Friday, March 1, 2013

Is Malaria really that bad?

Today I visited Capitol Travel Medicine of Arlington, Virginia to get my immunizations ready for the trip to Ghana. I'm giving the full name because you can consider this post a wholehearted endorsement; they were very pleasant and extremely helpful. Yellow Fever shots aren't the most painful thing in the world--mine ended with small welt and a lingering medicinal sting, the kind that reassuringly reminds you that you've just had a weakened but potentially deadly virus injected into your body. For your own good, of course.

But when it came to anti-malaria medications, I had a nasty shock. I'd already gotten a prescription through my doctor for what I thought, more fool me, was Malarone (the only antimalarial I was familiar with). Instead it turned out to be the cheaper option, Mefloquine/Lariam, taken once weekly. I'd heard that Malarone, when taken for a long time, gives you strange dreams. Nobody seemed very concerned, though, so when my mother read my prescription's side effects and seemed worried about them, I dismissed it as overprotective mom syndrome.

Even though the list--headache, dizziness, vivid dreams (by which they mean nightmares), insomnia (in conjunction with the nightmares?), central nervous system disturbances including not least anxiety and, my least favorite of all possible symptoms, psychosis; with the frankly unsurprising by this point conclusion of suicidal thoughts--was disturbing enough to make my sister ask, per the title of this post, "Is malaria really that bad?"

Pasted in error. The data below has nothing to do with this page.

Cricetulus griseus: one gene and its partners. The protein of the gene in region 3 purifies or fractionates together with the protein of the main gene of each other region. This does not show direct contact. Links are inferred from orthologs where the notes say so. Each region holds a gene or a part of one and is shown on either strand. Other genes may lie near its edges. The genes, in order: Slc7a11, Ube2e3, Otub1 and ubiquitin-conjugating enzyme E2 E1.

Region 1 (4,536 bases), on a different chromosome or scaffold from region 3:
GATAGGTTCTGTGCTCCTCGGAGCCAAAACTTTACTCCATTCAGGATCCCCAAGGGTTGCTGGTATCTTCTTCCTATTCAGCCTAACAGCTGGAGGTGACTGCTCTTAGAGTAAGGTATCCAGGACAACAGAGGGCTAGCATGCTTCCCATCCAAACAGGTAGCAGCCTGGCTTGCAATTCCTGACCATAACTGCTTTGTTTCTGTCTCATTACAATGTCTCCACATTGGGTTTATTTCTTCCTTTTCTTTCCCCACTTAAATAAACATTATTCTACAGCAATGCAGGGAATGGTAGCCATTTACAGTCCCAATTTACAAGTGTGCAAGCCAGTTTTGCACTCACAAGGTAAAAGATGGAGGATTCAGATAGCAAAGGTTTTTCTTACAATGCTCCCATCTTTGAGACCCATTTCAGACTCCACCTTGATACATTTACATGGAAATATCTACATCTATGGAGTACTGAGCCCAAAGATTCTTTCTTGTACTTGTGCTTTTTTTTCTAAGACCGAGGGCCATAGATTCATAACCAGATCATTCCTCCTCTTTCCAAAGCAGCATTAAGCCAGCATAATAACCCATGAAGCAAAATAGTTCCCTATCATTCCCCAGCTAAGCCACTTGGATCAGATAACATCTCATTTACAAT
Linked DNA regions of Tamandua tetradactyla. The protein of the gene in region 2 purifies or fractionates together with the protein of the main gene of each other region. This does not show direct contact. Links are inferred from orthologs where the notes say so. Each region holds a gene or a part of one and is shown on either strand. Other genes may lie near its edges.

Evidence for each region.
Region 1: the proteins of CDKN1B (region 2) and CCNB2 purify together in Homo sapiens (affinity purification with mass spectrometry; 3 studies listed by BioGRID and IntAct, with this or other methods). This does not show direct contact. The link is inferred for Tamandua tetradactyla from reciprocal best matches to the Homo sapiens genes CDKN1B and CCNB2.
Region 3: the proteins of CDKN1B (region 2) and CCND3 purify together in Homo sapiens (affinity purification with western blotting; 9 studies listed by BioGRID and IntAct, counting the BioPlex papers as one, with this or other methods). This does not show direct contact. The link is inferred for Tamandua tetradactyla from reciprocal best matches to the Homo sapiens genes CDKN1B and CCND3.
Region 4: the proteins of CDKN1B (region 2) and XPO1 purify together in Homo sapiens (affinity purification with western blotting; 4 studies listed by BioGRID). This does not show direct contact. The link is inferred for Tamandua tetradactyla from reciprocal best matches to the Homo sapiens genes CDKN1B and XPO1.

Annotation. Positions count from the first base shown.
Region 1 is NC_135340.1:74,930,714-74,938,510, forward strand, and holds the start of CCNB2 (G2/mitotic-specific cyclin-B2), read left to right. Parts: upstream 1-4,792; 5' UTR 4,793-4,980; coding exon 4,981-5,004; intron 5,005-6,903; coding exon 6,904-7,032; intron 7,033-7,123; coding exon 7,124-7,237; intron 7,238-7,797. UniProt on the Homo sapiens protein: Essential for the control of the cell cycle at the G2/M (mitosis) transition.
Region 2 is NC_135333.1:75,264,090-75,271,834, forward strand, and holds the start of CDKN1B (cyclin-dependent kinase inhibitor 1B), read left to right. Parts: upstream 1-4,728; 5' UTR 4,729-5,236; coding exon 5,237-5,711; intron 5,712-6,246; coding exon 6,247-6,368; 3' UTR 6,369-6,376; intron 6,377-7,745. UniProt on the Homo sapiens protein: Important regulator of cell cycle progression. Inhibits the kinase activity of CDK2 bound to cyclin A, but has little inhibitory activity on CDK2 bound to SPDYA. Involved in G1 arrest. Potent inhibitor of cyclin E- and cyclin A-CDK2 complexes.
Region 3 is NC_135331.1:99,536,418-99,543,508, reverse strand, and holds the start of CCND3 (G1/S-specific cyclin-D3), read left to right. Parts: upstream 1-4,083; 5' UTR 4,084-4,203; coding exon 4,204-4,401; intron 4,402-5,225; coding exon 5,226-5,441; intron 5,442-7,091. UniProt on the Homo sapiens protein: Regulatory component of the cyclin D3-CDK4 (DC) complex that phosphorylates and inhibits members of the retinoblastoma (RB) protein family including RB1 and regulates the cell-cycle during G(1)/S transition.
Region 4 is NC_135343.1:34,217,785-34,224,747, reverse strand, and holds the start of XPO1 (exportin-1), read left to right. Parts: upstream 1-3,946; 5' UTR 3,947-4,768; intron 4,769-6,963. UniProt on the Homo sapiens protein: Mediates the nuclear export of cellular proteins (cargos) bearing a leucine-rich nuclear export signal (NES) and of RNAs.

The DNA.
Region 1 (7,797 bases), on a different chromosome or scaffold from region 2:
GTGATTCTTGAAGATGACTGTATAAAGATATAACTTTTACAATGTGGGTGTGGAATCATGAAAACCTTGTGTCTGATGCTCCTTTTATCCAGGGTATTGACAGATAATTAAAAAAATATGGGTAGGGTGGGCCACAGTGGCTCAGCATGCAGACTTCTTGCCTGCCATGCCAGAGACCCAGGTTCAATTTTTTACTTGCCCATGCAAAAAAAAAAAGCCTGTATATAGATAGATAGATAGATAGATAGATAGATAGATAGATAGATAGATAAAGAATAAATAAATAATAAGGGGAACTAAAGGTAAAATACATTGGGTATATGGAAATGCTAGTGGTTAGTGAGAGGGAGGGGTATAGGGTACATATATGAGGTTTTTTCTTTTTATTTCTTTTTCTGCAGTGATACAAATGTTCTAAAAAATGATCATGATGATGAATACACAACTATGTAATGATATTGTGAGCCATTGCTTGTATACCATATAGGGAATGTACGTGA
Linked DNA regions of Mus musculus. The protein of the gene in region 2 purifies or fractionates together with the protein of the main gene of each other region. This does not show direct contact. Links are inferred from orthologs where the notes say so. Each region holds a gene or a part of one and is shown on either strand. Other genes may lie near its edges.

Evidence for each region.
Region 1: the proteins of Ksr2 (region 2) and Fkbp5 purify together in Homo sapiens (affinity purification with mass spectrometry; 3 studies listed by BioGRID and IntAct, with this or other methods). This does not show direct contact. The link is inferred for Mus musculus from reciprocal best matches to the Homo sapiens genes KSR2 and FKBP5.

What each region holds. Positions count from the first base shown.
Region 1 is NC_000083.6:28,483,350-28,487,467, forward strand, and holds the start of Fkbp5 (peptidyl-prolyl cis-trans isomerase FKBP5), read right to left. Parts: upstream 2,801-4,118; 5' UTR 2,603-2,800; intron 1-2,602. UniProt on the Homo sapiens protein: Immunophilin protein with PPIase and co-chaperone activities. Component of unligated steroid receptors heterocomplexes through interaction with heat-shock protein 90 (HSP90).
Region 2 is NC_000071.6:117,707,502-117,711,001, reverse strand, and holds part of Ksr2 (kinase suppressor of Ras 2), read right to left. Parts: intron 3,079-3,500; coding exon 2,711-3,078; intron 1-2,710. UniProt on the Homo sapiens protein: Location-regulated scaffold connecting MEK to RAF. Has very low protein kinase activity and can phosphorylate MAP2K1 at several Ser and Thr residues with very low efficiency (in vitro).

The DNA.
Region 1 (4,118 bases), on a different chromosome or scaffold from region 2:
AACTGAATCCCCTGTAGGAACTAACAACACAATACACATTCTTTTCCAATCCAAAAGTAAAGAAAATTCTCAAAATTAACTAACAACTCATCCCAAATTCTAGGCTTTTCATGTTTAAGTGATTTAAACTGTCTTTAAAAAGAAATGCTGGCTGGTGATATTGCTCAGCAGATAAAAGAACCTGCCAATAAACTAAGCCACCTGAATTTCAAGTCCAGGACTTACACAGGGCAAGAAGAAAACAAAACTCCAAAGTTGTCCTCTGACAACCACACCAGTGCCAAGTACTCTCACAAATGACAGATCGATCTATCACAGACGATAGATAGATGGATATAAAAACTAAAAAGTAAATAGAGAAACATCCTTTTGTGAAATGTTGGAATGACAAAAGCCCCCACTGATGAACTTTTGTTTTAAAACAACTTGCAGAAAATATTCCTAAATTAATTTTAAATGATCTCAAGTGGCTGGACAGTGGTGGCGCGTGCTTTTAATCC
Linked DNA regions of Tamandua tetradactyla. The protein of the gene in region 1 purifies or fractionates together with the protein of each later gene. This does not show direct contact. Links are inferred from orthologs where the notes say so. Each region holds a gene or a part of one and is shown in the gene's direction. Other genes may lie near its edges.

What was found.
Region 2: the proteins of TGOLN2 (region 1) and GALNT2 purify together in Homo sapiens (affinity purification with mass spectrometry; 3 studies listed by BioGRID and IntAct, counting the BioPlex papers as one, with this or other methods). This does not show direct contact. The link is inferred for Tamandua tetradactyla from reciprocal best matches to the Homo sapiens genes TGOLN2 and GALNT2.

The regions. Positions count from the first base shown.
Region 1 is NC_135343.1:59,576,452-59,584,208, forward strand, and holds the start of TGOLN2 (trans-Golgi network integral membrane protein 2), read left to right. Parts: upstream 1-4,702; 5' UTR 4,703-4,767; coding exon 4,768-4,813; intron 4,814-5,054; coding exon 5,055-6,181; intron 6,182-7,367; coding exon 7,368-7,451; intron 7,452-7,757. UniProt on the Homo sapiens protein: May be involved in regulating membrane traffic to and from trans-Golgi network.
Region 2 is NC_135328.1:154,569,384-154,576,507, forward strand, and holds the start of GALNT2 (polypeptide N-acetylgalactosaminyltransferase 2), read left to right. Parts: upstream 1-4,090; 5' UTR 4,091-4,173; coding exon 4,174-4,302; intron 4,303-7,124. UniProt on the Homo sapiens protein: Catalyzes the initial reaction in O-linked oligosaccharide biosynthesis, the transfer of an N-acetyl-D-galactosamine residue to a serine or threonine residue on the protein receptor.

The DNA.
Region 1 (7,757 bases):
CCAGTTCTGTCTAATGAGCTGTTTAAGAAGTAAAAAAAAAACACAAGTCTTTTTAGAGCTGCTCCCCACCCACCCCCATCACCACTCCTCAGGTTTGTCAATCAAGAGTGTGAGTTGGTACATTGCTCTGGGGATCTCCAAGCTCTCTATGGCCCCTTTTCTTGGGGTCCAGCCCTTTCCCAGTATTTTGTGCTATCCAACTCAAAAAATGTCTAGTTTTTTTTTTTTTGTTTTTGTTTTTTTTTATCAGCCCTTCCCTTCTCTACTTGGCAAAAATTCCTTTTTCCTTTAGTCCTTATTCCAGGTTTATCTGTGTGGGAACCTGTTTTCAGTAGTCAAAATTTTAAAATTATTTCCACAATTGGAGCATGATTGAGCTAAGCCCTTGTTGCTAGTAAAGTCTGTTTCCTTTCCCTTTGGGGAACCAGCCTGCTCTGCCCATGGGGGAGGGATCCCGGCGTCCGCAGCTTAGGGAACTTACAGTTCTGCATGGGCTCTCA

To ease everyone's minds, I asked the nurse practitioner at the clinic about the side effects. Minds were not eased. I'd figured the side effects were very rare, but the information sheet she had on malaria medication states that 20% of people taking lariam experience them. Now, 1 out of 5 is not a particularly desirable statistic even for dizziness and unpleasant dreams, but insomnia would completely ruin my trip and, God forbid, experiencing psychosis (or even living under the perceived threat of it) while on my first international trip, one for which I'm already preparing to be tested to my physical and mental limits...

Nope, never mind!

The cincher was when she told me that she would not recommend for her own family members that they risk any of those side effects while on their first trip abroad, especially since we'll be going to some remote areas. So she wrote up a prescription for the generic version of Malarone, which I'll be happily taking daily. Side effects are much rarer with it--she told me the placebo group tends to experience more symptoms than the group on the drug. A reassuring statistic but also head-tiltingly strange. If true, what does this imply? The placebo group experiences side effects through the power of suggestion, because they're expecting to experience some. However, wouldn't the group on the drug go in with those same expectations? Would this imply that Malarone has a dampening effect on the power of suggestion?

Perhaps there was a only a problem with the double-blind experiment's methodology. In any event, I'll be taking this miracle drug for a month or less, in contrast to the 9 weeks I'd be on the potential-psychosis meds. Easy choice, though I wince at the added cost, and also I'm not sure what to do with the malaria pills I will now not be taking. A part of me that I will surely suppress wonders how much I could make fencing them to a classmate with more a benevolent personal history with psychological side effects.